by Christopher Bavitz, Sam Bookman, Jonathan Eubank, Kira Hessekiel, and Vivek Krishnamurthy
For state and local officials, considering the development, procurement, implementation, and use of Risk Assessment (RA) tools can be a daunting endeavor.
This report provides context for those making these decisions, beginning with brief case studies of four states (Kentucky, Wisconsin, California, and Pennsylvania) that have adopted (or attempted to adopt) such tools early on and describes their experiences.
It then draws lessons from these case studies and suggests some questions that procurement officials should ask of themselves, their colleagues who call for the acquisition and implementation of tools, and the developers who create them.
This report concludes by examining existing frameworks for technological and algorithmic fairness.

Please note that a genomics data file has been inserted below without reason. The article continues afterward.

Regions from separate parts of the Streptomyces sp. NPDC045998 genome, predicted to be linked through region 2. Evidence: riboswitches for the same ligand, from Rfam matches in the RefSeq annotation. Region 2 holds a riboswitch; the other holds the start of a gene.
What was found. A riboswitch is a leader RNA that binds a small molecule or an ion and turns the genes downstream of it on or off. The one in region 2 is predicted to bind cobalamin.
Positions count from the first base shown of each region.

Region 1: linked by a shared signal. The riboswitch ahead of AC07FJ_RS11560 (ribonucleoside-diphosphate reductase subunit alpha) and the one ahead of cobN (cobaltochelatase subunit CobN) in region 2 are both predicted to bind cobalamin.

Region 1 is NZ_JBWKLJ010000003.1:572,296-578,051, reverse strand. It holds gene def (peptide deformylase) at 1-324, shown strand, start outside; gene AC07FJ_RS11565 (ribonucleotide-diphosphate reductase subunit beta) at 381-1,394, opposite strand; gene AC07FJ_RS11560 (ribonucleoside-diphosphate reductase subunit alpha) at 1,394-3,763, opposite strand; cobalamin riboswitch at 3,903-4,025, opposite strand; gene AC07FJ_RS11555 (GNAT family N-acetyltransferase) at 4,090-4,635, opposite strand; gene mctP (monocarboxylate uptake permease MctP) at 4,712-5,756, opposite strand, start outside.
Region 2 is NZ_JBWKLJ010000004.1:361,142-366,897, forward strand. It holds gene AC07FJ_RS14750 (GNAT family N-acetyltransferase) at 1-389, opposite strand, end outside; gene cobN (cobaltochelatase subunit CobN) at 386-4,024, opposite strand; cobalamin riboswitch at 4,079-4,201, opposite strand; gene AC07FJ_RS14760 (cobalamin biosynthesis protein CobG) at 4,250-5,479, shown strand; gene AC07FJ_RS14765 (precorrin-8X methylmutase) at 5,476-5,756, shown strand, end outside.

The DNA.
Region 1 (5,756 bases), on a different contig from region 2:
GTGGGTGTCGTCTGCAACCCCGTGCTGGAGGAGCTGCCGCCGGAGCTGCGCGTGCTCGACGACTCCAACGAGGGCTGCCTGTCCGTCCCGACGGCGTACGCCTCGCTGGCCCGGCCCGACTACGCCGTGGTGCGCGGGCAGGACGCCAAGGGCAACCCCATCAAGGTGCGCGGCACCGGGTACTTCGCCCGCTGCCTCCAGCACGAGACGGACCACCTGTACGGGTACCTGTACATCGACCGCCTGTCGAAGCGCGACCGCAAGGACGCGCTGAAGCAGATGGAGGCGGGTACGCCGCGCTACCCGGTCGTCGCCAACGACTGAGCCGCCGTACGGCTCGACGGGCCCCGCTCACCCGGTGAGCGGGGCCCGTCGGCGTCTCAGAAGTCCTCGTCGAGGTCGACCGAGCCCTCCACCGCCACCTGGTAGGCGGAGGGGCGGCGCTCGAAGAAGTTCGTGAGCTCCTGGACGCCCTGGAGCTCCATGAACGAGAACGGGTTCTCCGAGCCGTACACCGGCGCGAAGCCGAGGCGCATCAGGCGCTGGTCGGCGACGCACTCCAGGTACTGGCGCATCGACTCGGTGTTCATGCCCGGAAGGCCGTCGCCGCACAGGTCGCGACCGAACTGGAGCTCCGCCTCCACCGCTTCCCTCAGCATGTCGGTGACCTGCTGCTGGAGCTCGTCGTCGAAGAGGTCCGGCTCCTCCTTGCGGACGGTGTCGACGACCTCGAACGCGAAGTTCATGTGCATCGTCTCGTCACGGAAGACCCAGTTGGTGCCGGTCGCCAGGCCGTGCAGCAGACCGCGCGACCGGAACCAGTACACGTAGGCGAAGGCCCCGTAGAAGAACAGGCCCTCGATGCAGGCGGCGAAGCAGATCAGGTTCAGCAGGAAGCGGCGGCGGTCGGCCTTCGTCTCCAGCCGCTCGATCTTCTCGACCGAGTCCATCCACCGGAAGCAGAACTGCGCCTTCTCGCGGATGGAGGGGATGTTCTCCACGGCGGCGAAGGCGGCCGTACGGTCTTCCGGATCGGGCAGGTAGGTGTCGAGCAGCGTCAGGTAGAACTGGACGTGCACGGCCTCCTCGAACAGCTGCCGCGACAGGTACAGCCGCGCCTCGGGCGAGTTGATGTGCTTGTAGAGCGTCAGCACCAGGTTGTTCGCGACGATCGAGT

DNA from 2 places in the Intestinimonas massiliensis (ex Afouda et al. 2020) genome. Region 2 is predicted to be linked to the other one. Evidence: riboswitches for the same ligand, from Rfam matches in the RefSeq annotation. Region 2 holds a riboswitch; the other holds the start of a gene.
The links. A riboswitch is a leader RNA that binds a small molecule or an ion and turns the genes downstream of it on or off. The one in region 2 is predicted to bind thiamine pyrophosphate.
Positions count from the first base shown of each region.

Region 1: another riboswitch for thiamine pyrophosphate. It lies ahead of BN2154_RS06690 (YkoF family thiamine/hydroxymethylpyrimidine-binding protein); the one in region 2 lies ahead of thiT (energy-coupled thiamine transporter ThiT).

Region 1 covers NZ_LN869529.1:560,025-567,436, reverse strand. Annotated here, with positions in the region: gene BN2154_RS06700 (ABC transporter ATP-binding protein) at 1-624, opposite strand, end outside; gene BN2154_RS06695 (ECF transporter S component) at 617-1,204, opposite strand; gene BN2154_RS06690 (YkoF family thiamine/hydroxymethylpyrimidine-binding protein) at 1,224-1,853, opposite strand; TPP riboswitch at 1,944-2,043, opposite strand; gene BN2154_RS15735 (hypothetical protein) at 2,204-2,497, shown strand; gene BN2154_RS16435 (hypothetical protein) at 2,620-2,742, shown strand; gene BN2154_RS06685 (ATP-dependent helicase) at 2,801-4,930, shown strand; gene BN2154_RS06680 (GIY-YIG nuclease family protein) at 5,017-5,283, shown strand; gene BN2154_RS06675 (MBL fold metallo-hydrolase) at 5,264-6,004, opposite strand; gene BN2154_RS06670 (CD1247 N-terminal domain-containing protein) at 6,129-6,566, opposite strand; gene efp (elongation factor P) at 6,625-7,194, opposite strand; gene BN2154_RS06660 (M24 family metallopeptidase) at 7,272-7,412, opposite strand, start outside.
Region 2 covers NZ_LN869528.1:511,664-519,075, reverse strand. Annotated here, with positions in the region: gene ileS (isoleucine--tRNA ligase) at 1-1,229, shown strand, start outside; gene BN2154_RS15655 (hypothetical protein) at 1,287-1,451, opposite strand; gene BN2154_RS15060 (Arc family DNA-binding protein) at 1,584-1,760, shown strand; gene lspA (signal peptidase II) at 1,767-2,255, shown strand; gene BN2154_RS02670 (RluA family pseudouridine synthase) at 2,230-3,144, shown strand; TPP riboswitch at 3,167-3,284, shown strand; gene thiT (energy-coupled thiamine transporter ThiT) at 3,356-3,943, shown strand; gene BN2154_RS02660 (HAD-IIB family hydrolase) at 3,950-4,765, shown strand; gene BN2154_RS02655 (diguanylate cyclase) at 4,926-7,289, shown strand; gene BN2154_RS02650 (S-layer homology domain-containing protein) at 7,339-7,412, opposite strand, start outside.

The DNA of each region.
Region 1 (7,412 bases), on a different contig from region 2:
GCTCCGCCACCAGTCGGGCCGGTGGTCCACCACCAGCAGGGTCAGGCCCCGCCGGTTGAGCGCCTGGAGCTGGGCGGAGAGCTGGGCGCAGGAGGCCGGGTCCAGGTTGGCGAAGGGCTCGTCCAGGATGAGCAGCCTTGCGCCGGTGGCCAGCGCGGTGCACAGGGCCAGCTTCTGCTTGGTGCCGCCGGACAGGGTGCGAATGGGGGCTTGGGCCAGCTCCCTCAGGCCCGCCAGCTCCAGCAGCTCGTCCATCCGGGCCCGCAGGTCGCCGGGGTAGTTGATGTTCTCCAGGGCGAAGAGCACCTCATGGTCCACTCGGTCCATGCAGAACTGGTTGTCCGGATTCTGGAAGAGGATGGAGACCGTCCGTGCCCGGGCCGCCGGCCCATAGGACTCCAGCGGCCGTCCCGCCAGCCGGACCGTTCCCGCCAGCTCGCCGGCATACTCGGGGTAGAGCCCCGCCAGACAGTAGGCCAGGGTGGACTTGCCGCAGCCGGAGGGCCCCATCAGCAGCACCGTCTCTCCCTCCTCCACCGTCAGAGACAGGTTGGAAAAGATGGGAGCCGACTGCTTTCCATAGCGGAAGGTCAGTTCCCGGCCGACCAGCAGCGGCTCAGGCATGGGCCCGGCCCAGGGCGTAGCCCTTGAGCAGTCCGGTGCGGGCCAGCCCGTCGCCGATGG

The authors offer a framework of four questions that government procurers should be asking at the point of adopting RA tools. That framework draws from the experiences of the states we study and offers a way to think about accuracy (i.e., the RA tool’s ability to accurately predict recidivism), fairness (i.e., the extent to which an RA tool treats all defendants fairly, without exhibiting racial bias or discrimination), interpretability (the extent to which an RA tool can be interpreted by criminal justice officials and stakeholders, including judges, lawyers, and defendants), and operability (the extent to which an RA tool can be administered by officers within police, pretrial services, and corrections).